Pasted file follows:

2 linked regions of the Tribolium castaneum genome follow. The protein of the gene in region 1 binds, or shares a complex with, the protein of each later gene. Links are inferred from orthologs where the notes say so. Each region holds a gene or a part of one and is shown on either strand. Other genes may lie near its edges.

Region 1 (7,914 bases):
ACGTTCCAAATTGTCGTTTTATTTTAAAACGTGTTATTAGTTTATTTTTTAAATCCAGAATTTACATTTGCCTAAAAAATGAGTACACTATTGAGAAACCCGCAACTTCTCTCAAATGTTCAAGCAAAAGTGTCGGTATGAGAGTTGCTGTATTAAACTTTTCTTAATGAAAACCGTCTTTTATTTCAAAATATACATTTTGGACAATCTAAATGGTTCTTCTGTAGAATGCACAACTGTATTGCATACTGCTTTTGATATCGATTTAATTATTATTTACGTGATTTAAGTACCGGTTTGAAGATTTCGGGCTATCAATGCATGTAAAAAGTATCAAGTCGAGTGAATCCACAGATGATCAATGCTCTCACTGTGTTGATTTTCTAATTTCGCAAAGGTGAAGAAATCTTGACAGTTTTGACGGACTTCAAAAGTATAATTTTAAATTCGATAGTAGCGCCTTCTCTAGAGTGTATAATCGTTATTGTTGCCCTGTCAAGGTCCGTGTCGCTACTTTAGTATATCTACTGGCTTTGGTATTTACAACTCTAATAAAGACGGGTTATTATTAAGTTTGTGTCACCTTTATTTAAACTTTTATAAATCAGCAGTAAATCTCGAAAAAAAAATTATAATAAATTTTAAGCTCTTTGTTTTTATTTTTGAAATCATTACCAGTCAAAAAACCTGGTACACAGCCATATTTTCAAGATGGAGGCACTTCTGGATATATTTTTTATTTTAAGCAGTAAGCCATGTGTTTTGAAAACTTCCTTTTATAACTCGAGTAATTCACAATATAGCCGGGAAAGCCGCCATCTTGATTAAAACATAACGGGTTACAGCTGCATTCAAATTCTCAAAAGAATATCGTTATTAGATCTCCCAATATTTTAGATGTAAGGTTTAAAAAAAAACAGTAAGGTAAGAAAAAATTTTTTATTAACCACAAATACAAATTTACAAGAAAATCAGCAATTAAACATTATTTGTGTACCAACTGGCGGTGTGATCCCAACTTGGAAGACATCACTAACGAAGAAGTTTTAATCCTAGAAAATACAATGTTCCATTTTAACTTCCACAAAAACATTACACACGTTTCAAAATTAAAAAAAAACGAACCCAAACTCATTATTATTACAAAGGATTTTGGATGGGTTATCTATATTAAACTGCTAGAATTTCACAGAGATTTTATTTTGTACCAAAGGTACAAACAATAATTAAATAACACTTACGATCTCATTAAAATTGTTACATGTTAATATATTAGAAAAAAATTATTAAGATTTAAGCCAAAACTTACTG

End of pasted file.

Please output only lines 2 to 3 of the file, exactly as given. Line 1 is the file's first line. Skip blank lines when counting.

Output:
Region 1 (7,914 bases):
ACGTTCCAAATTGTCGTTTTATTTTAAAACGTGTTATTAGTTTATTTTTTAAATCCAGAATTTACATTTGCCTAAAAAATGAGTACACTATTGAGAAACCCGCAACTTCTCTCAAATGTTCAAGCAAAAGTGTCGGTATGAGAGTTGCTGTATTAAACTTTTCTTAATGAAAACCGTCTTTTATTTCAAAATATACATTTTGGACAATCTAAATGGTTCTTCTGTAGAATGCACAACTGTATTGCATACTGCTTTTGATATCGATTTAATTATTATTTACGTGATTTAAGTACCGGTTTGAAGATTTCGGGCTATCAATGCATGTAAAAAGTATCAAGTCGAGTGAATCCACAGATGATCAATGCTCTCACTGTGTTGATTTTCTAATTTCGCAAAGGTGAAGAAATCTTGACAGTTTTGACGGACTTCAAAAGTATAATTTTAAATTCGATAGTAGCGCCTTCTCTAGAGTGTATAATCGTTATTGTTGCCCTGTCAAGGTCCGTGTCGCTACTTTAGTATATCTACTGGCTTTGGTATTTACAACTCTAATAAAGACGGGTTATTATTAAGTTTGTGTCACCTTTATTTAAACTTTTATAAATCAGCAGTAAATCTCGAAAAAAAAATTATAATAAATTTTAAGCTCTTTGTTTTTATTTTTGAAATCATTACCAGTCAAAAAACCTGGTACACAGCCATATTTTCAAGATGGAGGCACTTCTGGATATATTTTTTATTTTAAGCAGTAAGCCATGTGTTTTGAAAACTTCCTTTTATAACTCGAGTAATTCACAATATAGCCGGGAAAGCCGCCATCTTGATTAAAACATAACGGGTTACAGCTGCATTCAAATTCTCAAAAGAATATCGTTATTAGATCTCCCAATATTTTAGATGTAAGGTTTAAAAAAAAACAGTAAGGTAAGAAAAAATTTTTTATTAACCACAAATACAAATTTACAAGAAAATCAGCAATTAAACATTATTTGTGTACCAACTGGCGGTGTGATCCCAACTTGGAAGACATCACTAACGAAGAAGTTTTAATCCTAGAAAATACAATGTTCCATTTTAACTTCCACAAAAACATTACACACGTTTCAAAATTAAAAAAAAACGAACCCAAACTCATTATTATTACAAAGGATTTTGGATGGGTTATCTATATTAAACTGCTAGAATTTCACAGAGATTTTATTTTGTACCAAAGGTACAAACAATAATTAAATAACACTTACGATCTCATTAAAATTGTTACATGTTAATATATTAGAAAAAAATTATTAAGATTTAAGCCAAAACTTACTG